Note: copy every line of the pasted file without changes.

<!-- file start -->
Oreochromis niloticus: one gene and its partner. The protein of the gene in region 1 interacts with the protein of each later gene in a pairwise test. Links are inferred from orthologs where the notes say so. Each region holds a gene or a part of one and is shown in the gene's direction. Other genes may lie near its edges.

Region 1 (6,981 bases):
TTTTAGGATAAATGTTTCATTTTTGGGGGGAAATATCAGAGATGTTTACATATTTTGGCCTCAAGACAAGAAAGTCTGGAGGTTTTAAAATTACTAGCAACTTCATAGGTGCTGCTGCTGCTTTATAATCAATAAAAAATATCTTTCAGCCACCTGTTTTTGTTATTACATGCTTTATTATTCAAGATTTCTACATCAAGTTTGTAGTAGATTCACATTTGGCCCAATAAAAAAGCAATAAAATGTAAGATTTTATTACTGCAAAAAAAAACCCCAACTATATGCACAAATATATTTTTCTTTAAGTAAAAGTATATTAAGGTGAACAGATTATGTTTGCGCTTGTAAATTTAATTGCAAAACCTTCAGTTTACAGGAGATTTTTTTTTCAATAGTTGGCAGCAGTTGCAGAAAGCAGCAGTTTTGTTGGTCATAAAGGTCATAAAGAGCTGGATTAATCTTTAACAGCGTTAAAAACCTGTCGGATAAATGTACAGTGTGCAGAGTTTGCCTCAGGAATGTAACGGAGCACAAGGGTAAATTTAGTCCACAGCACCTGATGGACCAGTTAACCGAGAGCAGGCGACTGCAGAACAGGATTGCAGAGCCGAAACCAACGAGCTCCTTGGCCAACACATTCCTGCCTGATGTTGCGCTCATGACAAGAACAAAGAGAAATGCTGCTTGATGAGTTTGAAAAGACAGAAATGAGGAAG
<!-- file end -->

Oreochromis niloticus: one gene and its partner. The protein of the gene in region 1 interacts with the protein of each later gene in a pairwise test. Links are inferred from orthologs where the notes say so. Each region holds a gene or a part of one and is shown in the gene's direction. Other genes may lie near its edges.

Region 1 (6,981 bases):
TTTTAGGATAAATGTTTCATTTTTGGGGGGAAATATCAGAGATGTTTACATATTTTGGCCTCAAGACAAGAAAGTCTGGAGGTTTTAAAATTACTAGCAACTTCATAGGTGCTGCTGCTGCTTTATAATCAATAAAAAATATCTTTCAGCCACCTGTTTTTGTTATTACATGCTTTATTATTCAAGATTTCTACATCAAGTTTGTAGTAGATTCACATTTGGCCCAATAAAAAAGCAATAAAATGTAAGATTTTATTACTGCAAAAAAAAACCCCAACTATATGCACAAATATATTTTTCTTTAAGTAAAAGTATATTAAGGTGAACAGATTATGTTTGCGCTTGTAAATTTAATTGCAAAACCTTCAGTTTACAGGAGATTTTTTTTTCAATAGTTGGCAGCAGTTGCAGAAAGCAGCAGTTTTGTTGGTCATAAAGGTCATAAAGAGCTGGATTAATCTTTAACAGCGTTAAAAACCTGTCGGATAAATGTACAGTGTGCAGAGTTTGCCTCAGGAATGTAACGGAGCACAAGGGTAAATTTAGTCCACAGCACCTGATGGACCAGTTAACCGAGAGCAGGCGACTGCAGAACAGGATTGCAGAGCCGAAACCAACGAGCTCCTTGGCCAACACATTCCTGCCTGATGTTGCGCTCATGACAAGAACAAAGAGAAATGCTGCTTGATGAGTTTGAAAAGACAGAAATGAGGAAG